This article relies largely or entirely on a single source. (March 2014)
The Himawari (ひまわり, “sunflower”) geostationary satellites, operated by the Japan Meteorological Agency (JMA), support weather forecasting, tropical cyclone tracking, and meteorology research. Most meteorological agencies in East Asia, Southeast Asia, Australia and New Zealand use the satellites for their own weather monitoring and forecasting operations.
Originally also named Geostationary Meteorological Satellites (GMS), since the launch of GMS-1 (Himawari 1) in 1977, there have been three generations, including GMS, MTSAT, and Himawari 8/9. Himawari 8/9 satellites are currently available for operational use.
Status of Himawari satellitesEdit
|GMS-1 (Himawari 1)||14 July 1977||June 1989||Delta 2914||Cape Canaveral|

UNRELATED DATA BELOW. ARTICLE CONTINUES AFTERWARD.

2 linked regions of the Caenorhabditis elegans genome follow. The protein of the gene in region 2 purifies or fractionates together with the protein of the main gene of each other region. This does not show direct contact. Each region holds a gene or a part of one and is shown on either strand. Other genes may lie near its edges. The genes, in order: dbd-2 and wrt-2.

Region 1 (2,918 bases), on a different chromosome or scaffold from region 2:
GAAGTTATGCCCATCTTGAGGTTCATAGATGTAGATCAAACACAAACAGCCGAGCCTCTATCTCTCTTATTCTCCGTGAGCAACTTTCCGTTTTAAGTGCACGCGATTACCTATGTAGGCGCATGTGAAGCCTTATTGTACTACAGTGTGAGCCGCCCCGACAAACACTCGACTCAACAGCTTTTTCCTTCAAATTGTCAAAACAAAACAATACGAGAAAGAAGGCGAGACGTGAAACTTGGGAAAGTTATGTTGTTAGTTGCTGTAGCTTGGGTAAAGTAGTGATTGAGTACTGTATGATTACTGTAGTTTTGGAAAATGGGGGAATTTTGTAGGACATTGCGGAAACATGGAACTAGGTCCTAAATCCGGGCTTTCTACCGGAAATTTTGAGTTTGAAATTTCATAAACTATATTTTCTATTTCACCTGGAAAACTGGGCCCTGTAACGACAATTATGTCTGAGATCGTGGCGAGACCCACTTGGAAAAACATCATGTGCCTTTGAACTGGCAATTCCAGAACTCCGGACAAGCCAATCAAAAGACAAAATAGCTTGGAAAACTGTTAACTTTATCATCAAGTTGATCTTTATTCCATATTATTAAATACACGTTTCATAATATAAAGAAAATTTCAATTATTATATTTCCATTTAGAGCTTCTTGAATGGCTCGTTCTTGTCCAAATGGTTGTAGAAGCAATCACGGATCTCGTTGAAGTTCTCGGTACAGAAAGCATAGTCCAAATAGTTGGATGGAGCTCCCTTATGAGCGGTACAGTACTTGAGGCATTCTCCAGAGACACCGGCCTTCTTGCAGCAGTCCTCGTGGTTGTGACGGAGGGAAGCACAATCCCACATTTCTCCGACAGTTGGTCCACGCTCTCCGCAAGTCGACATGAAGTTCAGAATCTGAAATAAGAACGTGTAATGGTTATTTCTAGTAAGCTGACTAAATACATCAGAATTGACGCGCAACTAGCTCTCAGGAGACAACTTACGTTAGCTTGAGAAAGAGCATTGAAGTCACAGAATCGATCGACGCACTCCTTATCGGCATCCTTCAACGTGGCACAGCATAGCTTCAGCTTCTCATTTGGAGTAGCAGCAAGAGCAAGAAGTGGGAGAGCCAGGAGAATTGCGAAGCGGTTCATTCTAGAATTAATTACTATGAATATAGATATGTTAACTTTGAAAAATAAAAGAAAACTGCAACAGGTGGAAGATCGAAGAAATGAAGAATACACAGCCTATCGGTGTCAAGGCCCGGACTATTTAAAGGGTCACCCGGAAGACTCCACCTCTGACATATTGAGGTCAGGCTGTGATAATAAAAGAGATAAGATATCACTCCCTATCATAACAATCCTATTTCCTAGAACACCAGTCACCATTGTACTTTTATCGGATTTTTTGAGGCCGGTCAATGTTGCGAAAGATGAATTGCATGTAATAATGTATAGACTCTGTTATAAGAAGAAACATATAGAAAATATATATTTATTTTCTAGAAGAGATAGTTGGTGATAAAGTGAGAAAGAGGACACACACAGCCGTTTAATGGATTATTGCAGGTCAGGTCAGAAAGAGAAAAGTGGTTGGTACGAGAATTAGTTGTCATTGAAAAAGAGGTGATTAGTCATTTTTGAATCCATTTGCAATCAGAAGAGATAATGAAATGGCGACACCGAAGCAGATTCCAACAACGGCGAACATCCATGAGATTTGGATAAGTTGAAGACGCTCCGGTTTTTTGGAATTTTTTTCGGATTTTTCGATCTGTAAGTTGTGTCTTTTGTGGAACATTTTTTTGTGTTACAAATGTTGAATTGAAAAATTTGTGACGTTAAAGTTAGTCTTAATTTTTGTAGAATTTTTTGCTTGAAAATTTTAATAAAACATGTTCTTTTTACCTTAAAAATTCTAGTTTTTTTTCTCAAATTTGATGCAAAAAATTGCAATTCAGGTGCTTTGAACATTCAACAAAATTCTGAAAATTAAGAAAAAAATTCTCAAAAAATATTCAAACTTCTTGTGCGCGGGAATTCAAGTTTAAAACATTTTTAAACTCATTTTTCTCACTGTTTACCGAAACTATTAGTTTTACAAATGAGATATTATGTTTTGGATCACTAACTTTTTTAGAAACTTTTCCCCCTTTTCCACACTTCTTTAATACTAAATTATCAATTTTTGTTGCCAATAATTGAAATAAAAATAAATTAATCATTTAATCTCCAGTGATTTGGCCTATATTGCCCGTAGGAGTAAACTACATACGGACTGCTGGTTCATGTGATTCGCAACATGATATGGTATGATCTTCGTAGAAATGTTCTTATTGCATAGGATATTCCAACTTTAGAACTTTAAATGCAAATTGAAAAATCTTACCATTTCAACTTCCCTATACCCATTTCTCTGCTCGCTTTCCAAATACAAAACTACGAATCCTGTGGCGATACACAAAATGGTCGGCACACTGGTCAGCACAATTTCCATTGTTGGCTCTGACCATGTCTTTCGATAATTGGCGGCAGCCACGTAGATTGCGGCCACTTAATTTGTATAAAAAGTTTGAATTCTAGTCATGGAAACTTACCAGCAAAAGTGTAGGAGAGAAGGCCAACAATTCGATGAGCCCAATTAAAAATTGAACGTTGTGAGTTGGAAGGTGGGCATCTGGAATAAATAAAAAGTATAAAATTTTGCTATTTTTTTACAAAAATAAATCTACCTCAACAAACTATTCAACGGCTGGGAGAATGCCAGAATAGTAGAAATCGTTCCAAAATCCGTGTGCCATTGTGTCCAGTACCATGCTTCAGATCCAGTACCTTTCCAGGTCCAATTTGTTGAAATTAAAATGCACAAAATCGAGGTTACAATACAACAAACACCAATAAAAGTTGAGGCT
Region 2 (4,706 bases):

|GMS-2 (Himawari 2)||11 August 1981||November 1987||N-II (N8F)||Tanegashima|
|GMS-3 (Himawari 3)||3 August 1984||June 1995||N-II (N13F)||Tanegashima|
|GMS-4 (Himawari 4)||6 September 1989||February 2000||H-I (H20F)||Tanegashima|
|GMS-5 (Himawari 5)||18 March 1995||July 2005||H-II (F3)||Tanegashima|
|MTSAT-1 (Mirai 1)||15 November 1999||Launch failure||H-II (F8)||Tanegashima|
|MTSAT-1R (Himawari 6)||26 February 2005||4 December 2015||H-IIA (F7)||Tanegashima|
|MTSAT-2 (Himawari 7)||18 February 2006||10 March 2017||H-IIA (F9)||Tanegashima|
|Himawari 8||7 October 2014||Operational||H-IIA (F25)||Tanegashima|
|Himawari 9||2 November 2016||Stand-by||H-IIA (F31)||Tanegashima|
- "Exchange of Letters constituting an Agreement between the Government of Australia and the Government of Japan concerning Co-operation on the Project for the Geostationary Meteorological Satellite-4 System ATS 28 of 1990”. Australasian Legal Information Institute, Australian Treaties Library. Retrieved on 15 April 2017.
- "Tianjin explosions visible from space". The Guardian. 2015-08-13. Retrieved 2019-03-28.
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